How Randy Gradishar learned he was in the Pro Football Hall of Fame
Feb 9, 2024, 12:22 AM | Updated: 12:22 am
LAS VEGAS — Randy Gradishar spent a 10-year playing his career ambushing opposing ballcarriers, quarterbacks and receivers.
In recent weeks, the ambush came at ol’ No. 53.
“Well, I was tricked by the Denver Broncos,” he told me Thursday night.
“I got a call from somebody from the Broncos, and they said, ‘Greg and Carrie (Walton) Penner would like to talk to you and find out more about the Orange Crush. No mention about Hall of Fame or anything.”
Know this: The Penners seek out information voraciously. They leave no stone unturned in wanting to learn every precise detail about the team they purchased in 2022.
So, this wasn’t an unfathomable ruse. It actually was quite within the realm of reality for them to summon Randy Gradishar for such a meeting.
“I’m not going to say to the owners, ‘I’m not coming,’ so I said, ‘My wife, Beth, and I would be glad to come and visit with you, and I’ll help you understand a little bit why the Orange Crush was so good.’”
But then Randy and Beth Gradishar had a second thought.
“Maybe they’re calling to tell me that I didn’t get into the Hall of Fame, because they were being polite and saying, ‘Well, Randy, we’re sorry you didn’t make it,” Gradishar recalled thinking.
And here’s the rub: As we learned Thursday night whilst at Resorts World on the north end of the Las Vegas Strip, it was decidedly not a fait accompli that Gradishar’s candidacy for the Hall of Fame would pass through without pause.
How Randy Gradishar found out he was headed to the Pro Football Hall of Fame …
It’s a tale that involves Broncos owners Greg Penner and Carrie Walton Penner, some subterfuge and two legendary Broncos Ring of Famers: pic.twitter.com/xhYHHebooe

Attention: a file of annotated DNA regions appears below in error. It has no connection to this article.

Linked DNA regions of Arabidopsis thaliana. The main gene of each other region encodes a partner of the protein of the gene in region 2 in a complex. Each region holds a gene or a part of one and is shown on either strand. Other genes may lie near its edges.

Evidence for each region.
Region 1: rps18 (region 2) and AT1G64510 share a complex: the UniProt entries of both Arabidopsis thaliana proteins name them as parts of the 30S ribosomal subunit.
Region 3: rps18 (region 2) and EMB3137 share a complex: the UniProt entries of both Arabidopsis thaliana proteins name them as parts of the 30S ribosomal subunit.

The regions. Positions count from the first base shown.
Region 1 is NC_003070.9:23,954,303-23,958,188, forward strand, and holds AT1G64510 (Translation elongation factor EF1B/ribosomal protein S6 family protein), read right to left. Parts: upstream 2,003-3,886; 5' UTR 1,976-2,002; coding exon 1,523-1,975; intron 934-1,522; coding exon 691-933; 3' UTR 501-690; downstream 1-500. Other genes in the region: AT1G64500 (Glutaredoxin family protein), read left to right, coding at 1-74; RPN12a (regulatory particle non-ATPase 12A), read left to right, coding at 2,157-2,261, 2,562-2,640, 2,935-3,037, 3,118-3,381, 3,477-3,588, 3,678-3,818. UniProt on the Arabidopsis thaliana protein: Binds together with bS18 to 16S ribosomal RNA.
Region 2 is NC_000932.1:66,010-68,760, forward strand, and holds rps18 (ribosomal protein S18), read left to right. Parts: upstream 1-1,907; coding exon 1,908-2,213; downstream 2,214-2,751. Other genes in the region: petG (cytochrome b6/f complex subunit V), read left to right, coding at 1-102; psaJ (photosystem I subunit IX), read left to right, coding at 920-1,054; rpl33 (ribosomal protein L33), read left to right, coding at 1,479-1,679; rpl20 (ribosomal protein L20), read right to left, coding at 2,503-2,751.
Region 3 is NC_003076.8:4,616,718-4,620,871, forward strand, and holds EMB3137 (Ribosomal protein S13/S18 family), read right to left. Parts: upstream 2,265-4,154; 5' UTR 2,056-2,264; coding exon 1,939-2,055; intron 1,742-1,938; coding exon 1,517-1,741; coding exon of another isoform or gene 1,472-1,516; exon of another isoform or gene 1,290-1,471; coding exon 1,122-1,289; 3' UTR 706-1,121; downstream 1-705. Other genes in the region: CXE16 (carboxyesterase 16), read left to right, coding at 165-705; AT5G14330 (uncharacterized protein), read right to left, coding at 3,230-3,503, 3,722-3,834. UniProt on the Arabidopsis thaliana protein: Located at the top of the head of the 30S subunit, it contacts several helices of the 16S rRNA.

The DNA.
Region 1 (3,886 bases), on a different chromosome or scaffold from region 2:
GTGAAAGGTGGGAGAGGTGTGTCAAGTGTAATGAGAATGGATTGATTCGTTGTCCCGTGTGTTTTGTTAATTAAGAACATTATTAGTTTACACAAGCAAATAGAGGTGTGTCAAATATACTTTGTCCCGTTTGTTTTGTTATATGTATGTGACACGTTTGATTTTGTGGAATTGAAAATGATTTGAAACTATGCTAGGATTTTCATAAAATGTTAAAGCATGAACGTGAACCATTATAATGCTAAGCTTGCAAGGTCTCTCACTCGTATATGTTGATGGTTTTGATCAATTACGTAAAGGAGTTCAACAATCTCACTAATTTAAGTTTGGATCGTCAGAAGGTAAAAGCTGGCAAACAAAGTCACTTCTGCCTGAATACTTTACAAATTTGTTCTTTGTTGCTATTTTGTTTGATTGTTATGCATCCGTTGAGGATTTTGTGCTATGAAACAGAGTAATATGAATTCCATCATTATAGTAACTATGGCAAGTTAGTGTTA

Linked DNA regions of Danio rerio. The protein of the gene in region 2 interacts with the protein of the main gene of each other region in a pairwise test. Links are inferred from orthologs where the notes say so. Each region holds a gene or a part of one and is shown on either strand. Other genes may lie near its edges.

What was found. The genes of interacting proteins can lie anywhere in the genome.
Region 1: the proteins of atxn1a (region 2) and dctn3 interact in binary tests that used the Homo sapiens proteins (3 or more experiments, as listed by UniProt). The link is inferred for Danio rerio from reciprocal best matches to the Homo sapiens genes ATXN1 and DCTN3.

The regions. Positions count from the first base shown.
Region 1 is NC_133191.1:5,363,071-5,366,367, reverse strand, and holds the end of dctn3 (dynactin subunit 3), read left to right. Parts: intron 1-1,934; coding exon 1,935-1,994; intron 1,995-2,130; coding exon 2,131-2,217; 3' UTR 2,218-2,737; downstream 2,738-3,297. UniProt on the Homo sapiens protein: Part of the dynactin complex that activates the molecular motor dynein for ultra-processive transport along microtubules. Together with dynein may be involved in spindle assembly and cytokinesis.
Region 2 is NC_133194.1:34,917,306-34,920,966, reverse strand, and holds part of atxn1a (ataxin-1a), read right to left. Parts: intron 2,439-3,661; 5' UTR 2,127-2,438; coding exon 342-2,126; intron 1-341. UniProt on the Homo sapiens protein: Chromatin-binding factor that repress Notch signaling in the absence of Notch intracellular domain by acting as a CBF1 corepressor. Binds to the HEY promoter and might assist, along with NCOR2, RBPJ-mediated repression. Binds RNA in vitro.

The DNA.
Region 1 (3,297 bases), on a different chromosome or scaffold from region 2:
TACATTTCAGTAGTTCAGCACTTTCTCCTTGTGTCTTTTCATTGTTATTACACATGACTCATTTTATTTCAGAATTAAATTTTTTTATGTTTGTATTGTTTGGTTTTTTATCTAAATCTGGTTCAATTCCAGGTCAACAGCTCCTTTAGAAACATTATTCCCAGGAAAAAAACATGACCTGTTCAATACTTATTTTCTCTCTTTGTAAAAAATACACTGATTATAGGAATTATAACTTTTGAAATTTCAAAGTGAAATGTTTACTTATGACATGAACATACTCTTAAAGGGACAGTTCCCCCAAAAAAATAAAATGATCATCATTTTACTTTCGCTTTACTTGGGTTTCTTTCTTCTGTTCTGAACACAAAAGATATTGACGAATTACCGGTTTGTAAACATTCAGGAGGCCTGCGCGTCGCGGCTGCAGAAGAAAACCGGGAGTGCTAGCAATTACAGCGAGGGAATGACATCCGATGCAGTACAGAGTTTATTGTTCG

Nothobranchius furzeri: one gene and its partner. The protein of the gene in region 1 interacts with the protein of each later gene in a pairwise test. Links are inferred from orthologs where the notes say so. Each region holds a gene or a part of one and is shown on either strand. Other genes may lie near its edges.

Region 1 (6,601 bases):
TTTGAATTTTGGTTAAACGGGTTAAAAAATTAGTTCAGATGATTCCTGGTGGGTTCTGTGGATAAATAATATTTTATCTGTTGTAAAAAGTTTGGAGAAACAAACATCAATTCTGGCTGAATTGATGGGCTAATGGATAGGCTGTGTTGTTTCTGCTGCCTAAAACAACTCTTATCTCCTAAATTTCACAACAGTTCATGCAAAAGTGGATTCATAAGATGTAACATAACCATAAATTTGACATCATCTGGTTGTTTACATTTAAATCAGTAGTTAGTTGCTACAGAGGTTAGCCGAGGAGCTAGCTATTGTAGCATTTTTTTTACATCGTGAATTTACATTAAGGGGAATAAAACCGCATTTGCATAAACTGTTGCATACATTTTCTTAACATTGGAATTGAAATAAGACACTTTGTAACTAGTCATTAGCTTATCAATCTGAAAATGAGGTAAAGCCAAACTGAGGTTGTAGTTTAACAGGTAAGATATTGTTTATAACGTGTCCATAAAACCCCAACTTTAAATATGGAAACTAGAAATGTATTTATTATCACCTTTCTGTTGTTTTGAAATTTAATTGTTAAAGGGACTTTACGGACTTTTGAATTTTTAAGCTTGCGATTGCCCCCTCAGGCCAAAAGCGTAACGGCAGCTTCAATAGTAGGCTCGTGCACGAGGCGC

— Andrew Mason (@MaseDenver) February 9, 2024
THERE WAS SOME DOUBT FOR RANDY GRADISHAR
And the evidence is there in the cases of Art Powell and Buddy Parker.
Powell was one of this year’s three Seniors Committee nominations, along with Gradishar and long-time Chicago Bears defensive tackle Steve McMichael. A wide receiver with five AFL and NFL teams between 1959 and 1968, he twice led the AFL in receiving yardage and touchdown catches. And in six of his eight AFL seasons, he was either a first- or second-team all-league selection.
Parker was the coach/contributor nominee. He guided the Detroit Lions to back-to-back NFL championships in 1952 and 1953.
Their cases weren’t enough. They fell short of the 80-percent threshold from the wider selection committee to earn induction. Powell became the first seniors-committee nominee rejected in a traditional class in 15 years.
It could have happened to Gradishar, too.
Fortunately, it didn’t. But there was still a little more subterfuge in play.
“We did meet with Greg and Carrie, sharing a little bit about Broncos stuff,” Gradishar said. “Greg got up and said ‘Well, let’s go to this room.’ And I said, ‘OK.’”
And they walked in to the sight of cameras and luminaries. Steve Atwater was there. So was Sean Payton. And Ring of Famers Billy Thompson and Tom Jackson — two of the most beloved teammates Randy Gradishar had — awaited him, too.
“It finally sunk into my brain that I’m in!” Gradishar said.
“I’ve been only waiting a couple of years to do this,” Gradishar deadpanned.
He’s the first member of the famed “Orange Crush” defense to make it into the Pro Football Hall of Fame.
He hopes he won’t be the last.
“I’m just hoping and praying that that Orange Crush defense — or that team, certainly — will be considered more recognizable in having the opportunity to go in, similar to the Steel Curtain guys and all that,” Gradishar said.
“I’m hoping and praying that leads to some other guys getting in the Hall of Fame.”
Time will tell.
But the Orange Crush now has its place in the Hall of Fame. Even if the Broncos had to ambush its leader to let him know the happy news.